ABE English Tutorials/simple sentences/Irregular Verbs

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Introduction to Irregular Verbs

Irregular Verbs

Tutorial.png Simple Sentences 

Intro to writing skills | Intro to a sentence | Helping verbs | Adding modifiers | Kinds of sentences | Writing simple sentences | Finding objects and phrases | Here and There | Spelling: Part 1 | Spelling List 1 | Writing with objects and phrases | Verbs that change with Number | Verbs that change with Time | Irregular Verbs | Verb Participles | Writing with verb tenses | Compound Subjects | Subject-Verb Agreeement | Understanding sentence lists | Sentence Fragments | Writing sentence lists | Review for Unit 1 |

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In the last lesson, we were introduced to verb tenses -- the way that verbs change with time. To form the past tense, many verbs just add the suffix -ed to the "root" verb. Other verbs, however, do not follow the "regular" rules. Although they make their future tense in the usual way, these verbs form their past tense in different ways.

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Look at these examples:

Present Tense Past Tense
I buy I bought
They see They saw
Louise runs Louise ran
You drive You drove
The dog is.... The dog was....
The dogs are.... The dogs were.....

There are many of these irregular verbs. Most of them are already familiar to you, and you probably use the right tense (most of the time!) without even thinking about it. For a more detailed list of irregular verbs,click here for more info.

When you look at the list of irregular verbs, you may notice that some "groups" of verbs form their past tense in the same sort of way:

    • Some change to -ought: think / thought; bring / brought
    • Some change their -d to a -t: send / sent; lend / lent
    • Some change an -i- to an -a- :begin / began; sing / sang
    • Some change an -ay to an -aid: lay / laid; say / said
    • Some change an -ow to an -ew: blow / blew; grow / grew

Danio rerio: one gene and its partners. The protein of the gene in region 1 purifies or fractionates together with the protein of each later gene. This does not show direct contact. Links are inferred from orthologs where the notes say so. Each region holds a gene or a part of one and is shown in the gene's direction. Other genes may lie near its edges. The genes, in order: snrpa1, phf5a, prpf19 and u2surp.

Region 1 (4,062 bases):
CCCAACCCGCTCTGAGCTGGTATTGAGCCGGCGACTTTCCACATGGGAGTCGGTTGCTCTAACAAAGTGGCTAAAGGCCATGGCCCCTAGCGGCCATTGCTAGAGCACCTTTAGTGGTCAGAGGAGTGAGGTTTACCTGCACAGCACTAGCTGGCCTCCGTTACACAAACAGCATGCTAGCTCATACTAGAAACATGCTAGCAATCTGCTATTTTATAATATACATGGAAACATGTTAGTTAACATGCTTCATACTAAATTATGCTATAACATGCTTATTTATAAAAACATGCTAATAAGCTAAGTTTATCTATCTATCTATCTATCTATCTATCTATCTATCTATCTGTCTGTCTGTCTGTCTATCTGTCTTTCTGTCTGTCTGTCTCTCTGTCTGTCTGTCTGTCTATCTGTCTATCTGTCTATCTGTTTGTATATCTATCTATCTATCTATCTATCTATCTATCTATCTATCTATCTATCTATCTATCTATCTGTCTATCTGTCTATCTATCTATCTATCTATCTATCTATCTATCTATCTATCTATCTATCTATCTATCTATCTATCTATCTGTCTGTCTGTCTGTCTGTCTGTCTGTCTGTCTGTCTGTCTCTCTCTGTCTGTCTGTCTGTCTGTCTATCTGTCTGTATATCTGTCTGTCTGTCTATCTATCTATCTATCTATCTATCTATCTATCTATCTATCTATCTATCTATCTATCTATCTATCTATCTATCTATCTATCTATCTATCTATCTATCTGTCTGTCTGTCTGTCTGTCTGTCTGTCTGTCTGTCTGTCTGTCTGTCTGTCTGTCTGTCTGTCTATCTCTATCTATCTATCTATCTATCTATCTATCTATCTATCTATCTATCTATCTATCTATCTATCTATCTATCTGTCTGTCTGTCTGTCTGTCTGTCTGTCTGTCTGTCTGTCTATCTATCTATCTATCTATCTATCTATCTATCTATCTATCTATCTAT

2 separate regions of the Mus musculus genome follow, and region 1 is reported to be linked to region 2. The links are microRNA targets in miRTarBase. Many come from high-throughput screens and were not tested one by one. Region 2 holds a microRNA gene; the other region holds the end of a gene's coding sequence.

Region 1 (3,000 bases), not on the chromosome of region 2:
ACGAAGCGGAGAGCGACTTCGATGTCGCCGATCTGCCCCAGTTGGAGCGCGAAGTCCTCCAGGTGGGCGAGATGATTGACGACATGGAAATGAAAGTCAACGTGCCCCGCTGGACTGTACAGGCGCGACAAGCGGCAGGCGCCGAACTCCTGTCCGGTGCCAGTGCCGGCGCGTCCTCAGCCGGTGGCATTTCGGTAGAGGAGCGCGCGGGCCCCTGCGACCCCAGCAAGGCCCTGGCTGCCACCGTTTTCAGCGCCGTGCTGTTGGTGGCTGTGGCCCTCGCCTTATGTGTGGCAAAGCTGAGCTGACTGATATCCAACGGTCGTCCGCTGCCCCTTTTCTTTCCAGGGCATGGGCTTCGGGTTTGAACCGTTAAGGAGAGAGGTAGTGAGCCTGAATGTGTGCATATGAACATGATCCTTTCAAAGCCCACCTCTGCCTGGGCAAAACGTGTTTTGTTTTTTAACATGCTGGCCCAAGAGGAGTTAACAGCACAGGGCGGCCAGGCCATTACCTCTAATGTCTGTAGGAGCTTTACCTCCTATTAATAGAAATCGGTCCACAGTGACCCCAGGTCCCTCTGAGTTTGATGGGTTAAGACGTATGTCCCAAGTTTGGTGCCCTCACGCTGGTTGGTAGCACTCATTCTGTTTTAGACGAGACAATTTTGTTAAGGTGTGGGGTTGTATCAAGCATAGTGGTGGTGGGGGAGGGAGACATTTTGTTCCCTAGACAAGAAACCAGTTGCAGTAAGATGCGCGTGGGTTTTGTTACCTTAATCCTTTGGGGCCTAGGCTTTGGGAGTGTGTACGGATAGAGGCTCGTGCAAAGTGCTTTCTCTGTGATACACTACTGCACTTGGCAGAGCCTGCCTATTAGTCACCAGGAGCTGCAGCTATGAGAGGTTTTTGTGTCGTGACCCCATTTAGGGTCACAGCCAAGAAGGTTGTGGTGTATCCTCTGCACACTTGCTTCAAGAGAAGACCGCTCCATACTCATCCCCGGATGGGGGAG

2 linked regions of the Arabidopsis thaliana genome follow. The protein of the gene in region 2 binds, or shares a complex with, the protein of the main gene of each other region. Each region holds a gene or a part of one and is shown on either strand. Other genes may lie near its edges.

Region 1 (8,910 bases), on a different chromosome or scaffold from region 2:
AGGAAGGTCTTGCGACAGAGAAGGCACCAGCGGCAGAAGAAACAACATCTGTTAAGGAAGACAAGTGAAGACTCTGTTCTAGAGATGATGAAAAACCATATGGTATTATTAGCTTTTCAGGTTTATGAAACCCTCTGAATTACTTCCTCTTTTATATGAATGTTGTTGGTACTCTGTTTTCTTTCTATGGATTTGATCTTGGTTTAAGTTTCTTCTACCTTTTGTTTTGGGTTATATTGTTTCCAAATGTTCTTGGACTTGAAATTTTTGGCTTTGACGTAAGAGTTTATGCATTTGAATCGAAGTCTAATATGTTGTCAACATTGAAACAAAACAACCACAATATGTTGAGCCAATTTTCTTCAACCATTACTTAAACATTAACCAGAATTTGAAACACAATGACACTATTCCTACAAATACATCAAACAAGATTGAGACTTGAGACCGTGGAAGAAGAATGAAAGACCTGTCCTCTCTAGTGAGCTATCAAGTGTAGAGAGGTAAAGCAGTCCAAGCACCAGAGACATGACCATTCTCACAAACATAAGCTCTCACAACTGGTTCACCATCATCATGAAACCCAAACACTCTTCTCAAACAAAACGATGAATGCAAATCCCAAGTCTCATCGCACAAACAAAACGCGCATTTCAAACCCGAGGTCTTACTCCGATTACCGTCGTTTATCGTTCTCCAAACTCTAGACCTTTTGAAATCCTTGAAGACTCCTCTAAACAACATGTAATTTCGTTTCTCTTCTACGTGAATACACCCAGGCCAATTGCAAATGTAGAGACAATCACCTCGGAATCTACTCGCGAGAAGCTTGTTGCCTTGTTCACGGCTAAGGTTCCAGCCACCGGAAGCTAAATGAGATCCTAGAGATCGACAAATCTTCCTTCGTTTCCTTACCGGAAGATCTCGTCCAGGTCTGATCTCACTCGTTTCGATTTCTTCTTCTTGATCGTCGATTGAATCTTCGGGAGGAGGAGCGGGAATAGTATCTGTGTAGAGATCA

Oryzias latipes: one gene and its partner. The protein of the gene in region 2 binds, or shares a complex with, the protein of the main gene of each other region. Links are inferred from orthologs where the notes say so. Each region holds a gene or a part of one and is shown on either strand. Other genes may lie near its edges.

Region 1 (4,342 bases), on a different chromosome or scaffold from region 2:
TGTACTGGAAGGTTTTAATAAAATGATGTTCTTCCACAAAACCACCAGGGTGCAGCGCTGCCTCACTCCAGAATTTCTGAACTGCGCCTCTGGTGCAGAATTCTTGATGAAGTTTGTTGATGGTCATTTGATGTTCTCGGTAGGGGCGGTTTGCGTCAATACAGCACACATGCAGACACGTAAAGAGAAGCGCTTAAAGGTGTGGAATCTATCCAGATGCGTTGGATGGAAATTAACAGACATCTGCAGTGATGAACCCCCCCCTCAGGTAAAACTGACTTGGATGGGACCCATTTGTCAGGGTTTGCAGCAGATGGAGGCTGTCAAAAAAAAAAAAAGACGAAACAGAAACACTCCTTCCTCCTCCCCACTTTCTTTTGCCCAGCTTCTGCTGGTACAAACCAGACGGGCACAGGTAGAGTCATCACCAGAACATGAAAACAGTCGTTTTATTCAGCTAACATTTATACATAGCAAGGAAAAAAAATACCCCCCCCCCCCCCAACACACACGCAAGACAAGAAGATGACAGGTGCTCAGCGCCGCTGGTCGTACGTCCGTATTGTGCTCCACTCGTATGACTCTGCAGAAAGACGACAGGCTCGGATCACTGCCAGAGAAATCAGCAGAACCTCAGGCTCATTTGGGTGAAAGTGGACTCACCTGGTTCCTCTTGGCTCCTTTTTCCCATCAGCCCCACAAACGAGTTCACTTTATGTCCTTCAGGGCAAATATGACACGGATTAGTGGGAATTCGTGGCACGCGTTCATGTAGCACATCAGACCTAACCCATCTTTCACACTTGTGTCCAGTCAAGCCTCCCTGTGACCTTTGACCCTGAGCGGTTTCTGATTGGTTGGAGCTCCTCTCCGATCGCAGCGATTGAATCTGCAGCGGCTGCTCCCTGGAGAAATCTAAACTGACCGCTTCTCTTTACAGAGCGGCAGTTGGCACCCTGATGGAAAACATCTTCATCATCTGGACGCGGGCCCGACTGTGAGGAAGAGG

.... and then there are some irregular verbs whose past tense is exactly the same as their present tense:

  • I hit the ball today / I hit the ball yesterday
  • You put that book away right now! / You put that book away last week.

Other irregular verbs don't seem to follow any sort of pattern when they form their past tense. These ones just have to be memorized, and practiced.

A present tense verb is shown at the beginning of each of the following sentences.

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Write the correct past tense of the verb in the blank for each sentence. (You can check the list of irregular verbs if you are not sure which word to use.)
  1. (choose) I hope that I __________ the right answer on the test.
  2. (get) Michele _________ a bouquet of flowers for her birthday.
  3. (bring) Sylvia __________ her pet snake to the New Year's party.
  4. (swim) Hundreds of people _________ in the Polar Bear Swim event last month.
  5. (let) Last year, Mac _______ his son try "extreme snowboarding".


  1. chose
  2. got
  3. brought
  4. swam
  5. let

Some verbs are very similar to other verbs. These "similar-sounding pairs" are often confused:

Present Tense Past Tense Meaning:
lie lay to rest
lay laid to put something down
rise rose to get up
raise raise to lift something up
sit sat to take a seat
set set to place something down

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Key points
Notice that the verbs lie, rise and sit are all things that we do to ourselves. The verbs lay, raise and set are all things that we do to something else. Many people make mistakes using these verbs. (And did you notice that the past tense of lie is the same as the present tense of lay?) Here are a few examples:

  1. Kendra rose out of bed at eight o'clock. We choose rose because she rose herself (got herself up).
  2. Kendra raised the birdcage out of reach of the cat. We choose raised because she is raising something else (the birdcage).
  1. Joseph wanted to lie down before dinner. We choose lie because he is lying himself down.
  2. Joseph needed to lay out the silverware before the guests came. We choose lay because he was laying out something else (the silverware).

Can you see that lie, rise and sit don't take an object, while lay, raise and set do need an object?

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See if you can decide which verb to use in each of the following:
  1. Martha (lay, laid, lie, lied) her baby in his crib.
  2. The puppy (set, sit, sat) down on the newspaper.
  3. The workers (raised, rose) the roof in only five hours.


  1. laid is the right answer. First we choose the verb "lay", because this is an action that Martha is doing to someone else (her baby). Then we choose the past tense of lay.
  2. sat is the right answer. The puppy is sitting itself down; and sat is the past tense of sit.
  3. raised is the right answer. The workers are raising something else (the roof), so we are looking for the past tense of raise.

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Self Assessment

If you're ready for the homework, see verb homework.

Recommended next lesson: Verb Participles